In this episode of The Concordia Publishing House Podcast, Rev. Dr. Paul Grime talks about the Lutheran Service Book: Companion to the Services and the history of the Divine Ser vice.
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There is a lot to learn about the services included in the Lutheran Service Book. Expert Rev. Dr. Paul Grime discusses the Lutheran Service Book: Companion to the Services and why it is such a helpful resource to pastors and church members. He clears up some misconceptions around the words “services” and liturgy,” and jumps into the biblical basis for the order of service that we have today.
The Lord’s Day is sacred and should be honored as such, connecting back to when Jesus sat with His disciples and broke bread with them. Teaching and dining are practices that date back to the Old Testament, yet they are still important practices in our church today.
· Book is called Companion to the Services and not Companion to the Liturgy. Why? What’s the difference between “liturgy” and “service(s)”?
· Where do we get the Divine Service?
· What is the oldest part of the Divine Service? What is the newest part?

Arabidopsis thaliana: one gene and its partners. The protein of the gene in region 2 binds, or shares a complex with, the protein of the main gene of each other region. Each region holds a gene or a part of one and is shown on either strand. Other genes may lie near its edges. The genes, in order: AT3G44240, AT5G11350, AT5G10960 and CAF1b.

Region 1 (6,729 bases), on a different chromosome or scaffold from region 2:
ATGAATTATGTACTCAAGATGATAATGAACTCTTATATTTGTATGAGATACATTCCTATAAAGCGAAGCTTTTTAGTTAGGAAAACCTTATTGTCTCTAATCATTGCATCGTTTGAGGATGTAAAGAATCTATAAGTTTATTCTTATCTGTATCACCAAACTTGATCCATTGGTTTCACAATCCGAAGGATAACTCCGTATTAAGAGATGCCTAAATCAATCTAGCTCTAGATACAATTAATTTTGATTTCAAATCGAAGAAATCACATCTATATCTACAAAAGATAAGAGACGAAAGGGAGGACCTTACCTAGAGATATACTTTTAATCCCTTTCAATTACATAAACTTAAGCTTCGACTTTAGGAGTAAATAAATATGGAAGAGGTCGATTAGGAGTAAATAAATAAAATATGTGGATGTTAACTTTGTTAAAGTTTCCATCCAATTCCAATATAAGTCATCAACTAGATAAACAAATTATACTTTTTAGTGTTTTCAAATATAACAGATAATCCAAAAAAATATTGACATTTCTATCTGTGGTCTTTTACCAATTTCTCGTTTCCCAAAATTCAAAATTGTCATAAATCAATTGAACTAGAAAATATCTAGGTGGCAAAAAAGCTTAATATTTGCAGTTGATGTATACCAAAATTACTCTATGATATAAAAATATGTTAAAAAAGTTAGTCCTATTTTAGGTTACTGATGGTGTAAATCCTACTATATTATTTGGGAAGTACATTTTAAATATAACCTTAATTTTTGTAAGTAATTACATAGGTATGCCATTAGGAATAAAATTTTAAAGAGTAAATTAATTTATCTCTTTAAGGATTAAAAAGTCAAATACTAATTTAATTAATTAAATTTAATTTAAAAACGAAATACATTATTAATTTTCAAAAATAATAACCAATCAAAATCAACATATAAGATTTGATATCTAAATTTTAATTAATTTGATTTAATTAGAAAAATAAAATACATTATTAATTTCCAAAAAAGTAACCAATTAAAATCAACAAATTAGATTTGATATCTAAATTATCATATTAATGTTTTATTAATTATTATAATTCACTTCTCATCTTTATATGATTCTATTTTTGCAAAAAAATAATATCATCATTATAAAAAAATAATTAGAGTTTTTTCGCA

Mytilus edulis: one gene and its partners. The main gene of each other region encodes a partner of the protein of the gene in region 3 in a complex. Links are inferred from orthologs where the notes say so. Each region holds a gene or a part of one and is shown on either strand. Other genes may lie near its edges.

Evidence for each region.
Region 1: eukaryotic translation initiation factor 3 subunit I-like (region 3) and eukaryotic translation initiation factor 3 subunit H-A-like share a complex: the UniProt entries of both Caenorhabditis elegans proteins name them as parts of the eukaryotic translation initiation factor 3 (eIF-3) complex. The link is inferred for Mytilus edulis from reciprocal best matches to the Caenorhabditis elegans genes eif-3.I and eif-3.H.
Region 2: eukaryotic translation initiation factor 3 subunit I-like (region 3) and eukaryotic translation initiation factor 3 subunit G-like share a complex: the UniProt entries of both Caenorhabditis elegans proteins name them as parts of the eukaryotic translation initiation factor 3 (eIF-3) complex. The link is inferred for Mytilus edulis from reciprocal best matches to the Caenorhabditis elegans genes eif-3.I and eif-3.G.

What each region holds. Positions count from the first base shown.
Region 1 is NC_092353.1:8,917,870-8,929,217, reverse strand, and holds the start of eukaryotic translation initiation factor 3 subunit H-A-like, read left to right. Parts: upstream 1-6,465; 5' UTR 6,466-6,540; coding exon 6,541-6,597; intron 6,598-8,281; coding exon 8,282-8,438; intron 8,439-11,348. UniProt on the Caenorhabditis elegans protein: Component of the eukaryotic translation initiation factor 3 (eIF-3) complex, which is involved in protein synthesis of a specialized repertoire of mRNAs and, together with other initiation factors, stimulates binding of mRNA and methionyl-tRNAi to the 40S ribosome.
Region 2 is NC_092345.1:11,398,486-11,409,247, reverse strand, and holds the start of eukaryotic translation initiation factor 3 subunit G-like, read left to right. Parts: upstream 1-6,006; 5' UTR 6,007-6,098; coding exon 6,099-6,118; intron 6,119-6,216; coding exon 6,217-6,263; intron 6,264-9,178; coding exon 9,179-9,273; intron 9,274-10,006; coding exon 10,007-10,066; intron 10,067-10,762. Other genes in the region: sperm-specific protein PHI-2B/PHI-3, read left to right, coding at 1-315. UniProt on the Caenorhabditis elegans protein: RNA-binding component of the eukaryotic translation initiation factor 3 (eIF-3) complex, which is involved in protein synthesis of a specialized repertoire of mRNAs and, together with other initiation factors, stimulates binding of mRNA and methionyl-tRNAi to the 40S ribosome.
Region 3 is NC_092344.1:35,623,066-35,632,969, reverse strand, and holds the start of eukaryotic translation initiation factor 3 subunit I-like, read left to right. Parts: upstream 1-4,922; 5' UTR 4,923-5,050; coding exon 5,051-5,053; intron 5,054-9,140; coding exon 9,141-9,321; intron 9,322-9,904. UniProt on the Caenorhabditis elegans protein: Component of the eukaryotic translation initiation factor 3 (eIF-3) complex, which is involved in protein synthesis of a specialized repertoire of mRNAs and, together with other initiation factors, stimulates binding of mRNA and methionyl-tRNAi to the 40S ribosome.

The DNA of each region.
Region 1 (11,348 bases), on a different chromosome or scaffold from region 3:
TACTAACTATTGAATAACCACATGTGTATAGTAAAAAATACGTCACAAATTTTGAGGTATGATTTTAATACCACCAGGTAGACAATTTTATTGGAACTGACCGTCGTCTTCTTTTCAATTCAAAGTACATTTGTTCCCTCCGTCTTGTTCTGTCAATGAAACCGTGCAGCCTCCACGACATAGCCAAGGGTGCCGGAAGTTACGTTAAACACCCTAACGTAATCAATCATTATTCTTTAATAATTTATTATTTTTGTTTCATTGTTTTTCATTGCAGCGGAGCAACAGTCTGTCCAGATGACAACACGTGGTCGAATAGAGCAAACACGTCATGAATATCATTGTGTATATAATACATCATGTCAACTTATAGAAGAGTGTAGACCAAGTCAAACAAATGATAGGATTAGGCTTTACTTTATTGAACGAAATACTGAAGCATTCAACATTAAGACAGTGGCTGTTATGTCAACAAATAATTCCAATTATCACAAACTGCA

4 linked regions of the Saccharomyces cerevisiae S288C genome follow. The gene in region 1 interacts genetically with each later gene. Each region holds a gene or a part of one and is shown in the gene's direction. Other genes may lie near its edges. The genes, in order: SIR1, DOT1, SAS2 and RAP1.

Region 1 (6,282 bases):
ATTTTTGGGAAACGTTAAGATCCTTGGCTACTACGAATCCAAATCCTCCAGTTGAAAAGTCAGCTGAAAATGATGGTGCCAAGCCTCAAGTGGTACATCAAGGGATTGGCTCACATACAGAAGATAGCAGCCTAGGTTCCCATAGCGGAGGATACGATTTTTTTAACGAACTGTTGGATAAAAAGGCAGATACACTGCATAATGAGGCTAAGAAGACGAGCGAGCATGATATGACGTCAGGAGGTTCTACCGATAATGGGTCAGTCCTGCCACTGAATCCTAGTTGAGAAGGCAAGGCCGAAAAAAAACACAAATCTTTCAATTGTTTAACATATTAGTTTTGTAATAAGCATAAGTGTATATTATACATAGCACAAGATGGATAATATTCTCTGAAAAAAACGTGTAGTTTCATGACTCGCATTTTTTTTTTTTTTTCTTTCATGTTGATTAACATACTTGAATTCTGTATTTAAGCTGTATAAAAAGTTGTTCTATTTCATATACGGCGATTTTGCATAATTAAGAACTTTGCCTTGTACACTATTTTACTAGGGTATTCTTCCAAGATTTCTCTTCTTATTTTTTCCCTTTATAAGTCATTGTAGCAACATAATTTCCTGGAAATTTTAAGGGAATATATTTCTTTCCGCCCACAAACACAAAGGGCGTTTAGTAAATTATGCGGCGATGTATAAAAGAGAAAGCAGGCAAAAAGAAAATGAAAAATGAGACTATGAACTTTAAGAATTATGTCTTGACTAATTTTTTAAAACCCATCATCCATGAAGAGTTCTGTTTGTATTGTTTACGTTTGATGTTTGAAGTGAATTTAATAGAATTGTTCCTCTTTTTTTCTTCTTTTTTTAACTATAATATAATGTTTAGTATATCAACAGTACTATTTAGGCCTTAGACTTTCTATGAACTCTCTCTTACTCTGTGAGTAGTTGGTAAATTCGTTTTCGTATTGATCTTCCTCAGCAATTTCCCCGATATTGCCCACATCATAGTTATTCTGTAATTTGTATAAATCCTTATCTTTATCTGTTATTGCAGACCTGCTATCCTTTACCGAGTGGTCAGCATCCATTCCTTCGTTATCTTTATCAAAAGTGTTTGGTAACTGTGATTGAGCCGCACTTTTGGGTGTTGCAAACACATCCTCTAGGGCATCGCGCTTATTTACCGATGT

· When was it more or less fixed as we know it?
· Is the Divine Service still changing?
· What kind of considerations are there before we add or remove things?
· What is distinctly Lutheran about the Divine Service?
· How is the Lutheran service similar to the mass or services in other denominations?
· What was Martin Luther’s view of the Roman Mass as he knew it? What did he change? And more importantly, why did he change things?
· Beyond the obvious, what do we do in the Divine Service? Is our role passive or active? Do we offer or give anything? Do we simply receive?
About the Guest:
Paul Grime is the dean of the chapel and a professor at Concordia Theological Seminary, Fort Wayne, teaching primarily in the area of worship and homiletics. From 1996 to 2007, he served as executive director for the LCMS Commission on Worship at the church body’s headquarters in St. Louis. In that position, he was project director for both Hymnal Supplement ‘98 and Lutheran Service Book. Prior to that, he served eight years as senior pastor of St. Paul’s Lutheran Church, West Allis, Wisconsin, a suburb of Milwaukee. Grime has music degrees in church music and organ performance from Valparaiso University (BMus) and the College-Conservatory of Music, University of Cincinnati (MMus). His theology degrees are from Concordia Theological Seminary, Fort Wayne (MDiv, STM) and Marquette University (PhD).